# Euler Problem 203

The binomial coefficients nCk can be arranged in triangular form, Pascal’s triangle, like this:

It can be seen that the first eight rows of Pascal’s triangle contain twelve distinct numbers: 1, 2, 3, 4, 5, 6, 7, 10, 15, 20, 21 and 35.

A positive integer n is called squarefree if no square of a prime divides n. Of the twelve distinct numbers in the first eight rows of Pascal’s triangle, all except 4 and 20 are squarefree. The sum of the distinct squarefree numbers in the first eight rows is 105.

Find the sum of the distinct squarefree numbers in the first 51 rows of Pascal’s triangle.

Each number inside Pascal’s Triangle is the sum of the two numbers above it. Pascal’s Triangle, traditionally zero-based, can be portrayed in an array, like this:

nk 0 1 2 3 4 5 6 7
0 1 0 0 0 0 0 0 0
1 1 1 0 0 0 0 0 0
2 1 2 1 0 0 0 0 0
3 1 3 3 1 0 0 0 0
4 1 4 6 4 1 0 0 0
5 1 5 10 10 5 1 0 0
6 1 6 15 20 15 6 1 0
7 1 7 21 35 35 21 7 1

In this form, each number below row(0) and right of column(0) is the sum of the number diagonally left and above with the number directly above. There is another way to determine each number, which is what Euler’s nCk notification signifies. Where n is the row, and k is the column, each number is n!/((n-k)!*k!). In the problem statement, the largest n is 50. Therefore the largest prime-squared we have to deal with is 49, and the largest prime is 7. We have no need to investigate higher.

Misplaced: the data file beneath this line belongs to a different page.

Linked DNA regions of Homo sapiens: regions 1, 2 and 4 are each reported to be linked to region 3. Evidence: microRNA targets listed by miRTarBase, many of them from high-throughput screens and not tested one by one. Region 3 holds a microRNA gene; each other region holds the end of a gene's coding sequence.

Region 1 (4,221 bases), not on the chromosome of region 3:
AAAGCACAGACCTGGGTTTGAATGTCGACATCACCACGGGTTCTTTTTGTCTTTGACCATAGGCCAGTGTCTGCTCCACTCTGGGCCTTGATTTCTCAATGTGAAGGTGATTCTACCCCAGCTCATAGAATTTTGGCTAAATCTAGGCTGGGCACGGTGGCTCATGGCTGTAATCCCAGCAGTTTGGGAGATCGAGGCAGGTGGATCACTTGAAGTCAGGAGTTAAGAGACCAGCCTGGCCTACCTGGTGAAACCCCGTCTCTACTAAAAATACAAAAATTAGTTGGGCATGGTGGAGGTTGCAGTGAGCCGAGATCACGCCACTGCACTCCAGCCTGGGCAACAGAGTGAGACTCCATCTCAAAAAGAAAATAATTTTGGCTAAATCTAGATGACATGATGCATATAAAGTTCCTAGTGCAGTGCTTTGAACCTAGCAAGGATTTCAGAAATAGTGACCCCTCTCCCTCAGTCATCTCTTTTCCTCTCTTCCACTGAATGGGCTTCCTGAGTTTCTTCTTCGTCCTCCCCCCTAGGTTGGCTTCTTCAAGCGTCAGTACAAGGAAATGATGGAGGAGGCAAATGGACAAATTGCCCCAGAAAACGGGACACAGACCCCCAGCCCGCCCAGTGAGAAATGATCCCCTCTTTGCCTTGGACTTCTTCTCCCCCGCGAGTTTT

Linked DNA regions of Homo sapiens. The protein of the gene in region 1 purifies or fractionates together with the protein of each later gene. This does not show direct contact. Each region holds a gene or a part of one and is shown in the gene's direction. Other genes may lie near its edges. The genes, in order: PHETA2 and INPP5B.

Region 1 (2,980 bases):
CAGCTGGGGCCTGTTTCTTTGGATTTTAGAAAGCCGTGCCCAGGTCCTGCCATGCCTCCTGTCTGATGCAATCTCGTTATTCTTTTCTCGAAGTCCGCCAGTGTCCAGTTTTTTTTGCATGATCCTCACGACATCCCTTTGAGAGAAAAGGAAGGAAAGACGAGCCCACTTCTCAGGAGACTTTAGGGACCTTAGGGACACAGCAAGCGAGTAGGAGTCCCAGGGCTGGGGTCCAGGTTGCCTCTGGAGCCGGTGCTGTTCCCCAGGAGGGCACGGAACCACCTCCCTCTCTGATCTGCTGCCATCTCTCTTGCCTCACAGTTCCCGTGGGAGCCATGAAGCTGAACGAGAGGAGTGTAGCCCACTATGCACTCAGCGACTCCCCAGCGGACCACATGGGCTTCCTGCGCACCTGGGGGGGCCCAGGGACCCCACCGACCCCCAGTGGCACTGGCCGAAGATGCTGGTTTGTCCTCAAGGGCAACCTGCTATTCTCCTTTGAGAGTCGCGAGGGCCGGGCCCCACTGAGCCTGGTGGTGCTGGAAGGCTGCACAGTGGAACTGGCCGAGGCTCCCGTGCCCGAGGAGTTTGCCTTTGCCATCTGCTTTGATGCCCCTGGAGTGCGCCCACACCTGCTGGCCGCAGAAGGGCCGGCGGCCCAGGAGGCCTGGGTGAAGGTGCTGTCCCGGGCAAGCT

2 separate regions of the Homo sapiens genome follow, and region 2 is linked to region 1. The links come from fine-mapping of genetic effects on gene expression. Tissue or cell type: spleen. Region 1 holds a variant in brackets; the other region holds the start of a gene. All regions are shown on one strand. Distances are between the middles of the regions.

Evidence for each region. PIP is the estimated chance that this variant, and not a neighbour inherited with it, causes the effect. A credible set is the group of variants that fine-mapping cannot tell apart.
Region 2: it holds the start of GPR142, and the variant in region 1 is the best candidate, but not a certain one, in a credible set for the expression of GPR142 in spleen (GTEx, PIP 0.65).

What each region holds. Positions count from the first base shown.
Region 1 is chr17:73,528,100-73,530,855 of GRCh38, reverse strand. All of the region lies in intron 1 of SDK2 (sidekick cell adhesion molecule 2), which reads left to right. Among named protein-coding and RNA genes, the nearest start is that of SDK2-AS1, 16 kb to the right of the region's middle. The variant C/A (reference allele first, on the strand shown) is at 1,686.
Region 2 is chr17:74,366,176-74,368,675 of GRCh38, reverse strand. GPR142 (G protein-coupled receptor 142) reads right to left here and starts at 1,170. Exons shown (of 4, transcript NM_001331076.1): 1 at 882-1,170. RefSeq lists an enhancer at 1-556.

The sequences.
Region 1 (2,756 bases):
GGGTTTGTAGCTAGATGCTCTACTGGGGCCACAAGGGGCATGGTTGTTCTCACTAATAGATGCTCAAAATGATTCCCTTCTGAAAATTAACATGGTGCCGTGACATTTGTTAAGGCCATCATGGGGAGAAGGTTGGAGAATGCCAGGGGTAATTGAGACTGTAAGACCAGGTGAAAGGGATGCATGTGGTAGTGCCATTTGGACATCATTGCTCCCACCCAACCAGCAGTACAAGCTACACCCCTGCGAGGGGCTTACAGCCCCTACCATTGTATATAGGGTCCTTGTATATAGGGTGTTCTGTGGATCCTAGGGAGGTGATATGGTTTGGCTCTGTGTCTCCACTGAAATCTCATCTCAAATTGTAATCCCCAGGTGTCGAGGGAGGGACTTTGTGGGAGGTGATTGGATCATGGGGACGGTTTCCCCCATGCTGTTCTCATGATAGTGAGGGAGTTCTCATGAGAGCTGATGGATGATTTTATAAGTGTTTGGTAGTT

Once we build the 0×50, 0×50 Pascal array, a collection is the perfect tool to collect(duh!) unique entries because you can’t have duplicates; and because of symmetry, we only need look in the left half of the array. Finally, loop through the distinct numbers checking the remainders from the divisions by 22, 32, 52, and 72. If all of them are non-zero, the distinct number is square-free, and add it to the running total to form the answer. Equivalently, as implemented, if any of them are zero, then square-free is false, and don’t add the distinct number.